China has warned US oil giant ExxonMobil to drop an exploration deal in the seas off Vietnam and said the project could threaten any future mainland contracts, a Hong Kong newspaper reported Sunday. Diplomats in Washington have contacted senior figures in the world's largest oil firm to protest the deal, which they say could be a breach of Chinese sovereignty, the Sunday Morning Post reported citing unnamed sources close to the US firm. "If it was simply a legal question it would be easy," one of the sources told the newspaper. "Vietnam would probably prevail in international mediation. But it's political, too. China's concerns make the situation much more complicated for a company like Exxon... China is a very important player in the international oil industry." The dispute involves a preliminary co-operation agreement between state oil firm PetroVietnam and ExxonMobil covering exploration in the South China Sea off Vietnam's south and central coasts, the report said.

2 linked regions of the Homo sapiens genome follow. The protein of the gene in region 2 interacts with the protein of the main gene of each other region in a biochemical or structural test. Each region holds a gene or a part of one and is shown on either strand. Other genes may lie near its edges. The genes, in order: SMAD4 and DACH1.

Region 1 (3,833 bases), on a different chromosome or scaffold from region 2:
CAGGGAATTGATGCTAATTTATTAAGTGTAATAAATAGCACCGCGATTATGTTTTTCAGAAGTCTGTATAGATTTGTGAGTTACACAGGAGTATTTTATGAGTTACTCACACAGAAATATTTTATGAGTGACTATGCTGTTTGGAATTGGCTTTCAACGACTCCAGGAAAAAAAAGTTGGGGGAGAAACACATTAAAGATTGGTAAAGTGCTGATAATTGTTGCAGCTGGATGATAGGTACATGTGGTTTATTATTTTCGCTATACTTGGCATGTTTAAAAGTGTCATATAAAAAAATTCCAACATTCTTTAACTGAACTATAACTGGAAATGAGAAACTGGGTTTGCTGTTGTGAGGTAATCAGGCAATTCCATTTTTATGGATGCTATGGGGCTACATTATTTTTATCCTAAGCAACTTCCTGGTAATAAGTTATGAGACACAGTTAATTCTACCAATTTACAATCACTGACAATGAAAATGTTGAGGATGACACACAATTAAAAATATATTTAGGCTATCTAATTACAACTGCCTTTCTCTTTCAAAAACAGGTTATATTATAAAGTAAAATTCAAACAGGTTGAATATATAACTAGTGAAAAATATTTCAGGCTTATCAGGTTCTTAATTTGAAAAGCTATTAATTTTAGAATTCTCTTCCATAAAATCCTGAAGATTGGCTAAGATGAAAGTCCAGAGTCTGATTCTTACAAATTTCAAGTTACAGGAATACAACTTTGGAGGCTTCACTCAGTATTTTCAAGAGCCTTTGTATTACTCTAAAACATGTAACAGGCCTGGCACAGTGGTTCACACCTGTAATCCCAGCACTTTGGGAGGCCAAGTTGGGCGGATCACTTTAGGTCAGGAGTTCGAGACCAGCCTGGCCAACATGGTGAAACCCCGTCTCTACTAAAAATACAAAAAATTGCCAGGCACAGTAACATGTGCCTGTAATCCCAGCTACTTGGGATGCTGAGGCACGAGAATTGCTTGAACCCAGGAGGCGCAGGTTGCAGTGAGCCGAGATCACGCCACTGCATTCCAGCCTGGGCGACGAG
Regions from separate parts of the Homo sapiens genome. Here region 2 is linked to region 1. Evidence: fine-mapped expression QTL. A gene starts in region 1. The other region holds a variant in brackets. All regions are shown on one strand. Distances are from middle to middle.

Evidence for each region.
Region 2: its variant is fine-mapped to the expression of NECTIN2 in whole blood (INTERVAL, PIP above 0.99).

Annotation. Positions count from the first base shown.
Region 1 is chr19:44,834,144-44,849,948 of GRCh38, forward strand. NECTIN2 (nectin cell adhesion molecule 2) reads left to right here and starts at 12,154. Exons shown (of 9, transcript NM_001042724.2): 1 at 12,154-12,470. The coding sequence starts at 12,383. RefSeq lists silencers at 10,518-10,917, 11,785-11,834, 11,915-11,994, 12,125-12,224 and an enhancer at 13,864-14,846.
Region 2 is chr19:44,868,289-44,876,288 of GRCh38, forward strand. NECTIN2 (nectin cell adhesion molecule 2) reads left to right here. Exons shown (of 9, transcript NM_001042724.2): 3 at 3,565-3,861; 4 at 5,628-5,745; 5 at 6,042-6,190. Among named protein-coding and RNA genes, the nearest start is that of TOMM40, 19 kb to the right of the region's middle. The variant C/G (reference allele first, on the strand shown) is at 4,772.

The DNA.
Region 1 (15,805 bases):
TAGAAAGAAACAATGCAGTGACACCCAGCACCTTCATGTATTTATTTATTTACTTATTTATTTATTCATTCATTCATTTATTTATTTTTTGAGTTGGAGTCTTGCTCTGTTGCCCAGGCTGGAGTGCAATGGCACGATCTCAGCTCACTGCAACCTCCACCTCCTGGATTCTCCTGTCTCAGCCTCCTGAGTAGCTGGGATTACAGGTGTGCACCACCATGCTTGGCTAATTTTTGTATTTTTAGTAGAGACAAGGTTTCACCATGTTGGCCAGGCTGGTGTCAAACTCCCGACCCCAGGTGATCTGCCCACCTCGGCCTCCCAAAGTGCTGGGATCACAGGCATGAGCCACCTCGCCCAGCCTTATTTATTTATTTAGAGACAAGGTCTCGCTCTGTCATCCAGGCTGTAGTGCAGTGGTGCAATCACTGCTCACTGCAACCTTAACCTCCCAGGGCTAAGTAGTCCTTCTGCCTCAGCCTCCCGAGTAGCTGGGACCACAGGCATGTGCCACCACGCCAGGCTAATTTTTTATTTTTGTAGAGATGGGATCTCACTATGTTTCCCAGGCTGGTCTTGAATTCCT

The Chinese protests are based on Beijing's historical claim to huge swathes of the South China Sea, the report said. Last year, China criticised a joint deal between Vietnam and British energy giant BP near the disputed Spratly Islands in the South China Sea, saying the area has been an "indisputable part of Chinese territory since ancient times." The report quoted Vietnamese Foreign Ministry spokesman Le Dung saying it needed to be "clearly asserted" that Hanoi's dealings with foreign oil partners fell entirely within Vietnam's legal rights and sovereignty. China and Vietnam -- who in 1979 fought a short border war after Vietnam expelled the Beijing-backed Khmer Rouge from Cambodia -- also fought a brief naval battle in 1988 near the Spratly Islands.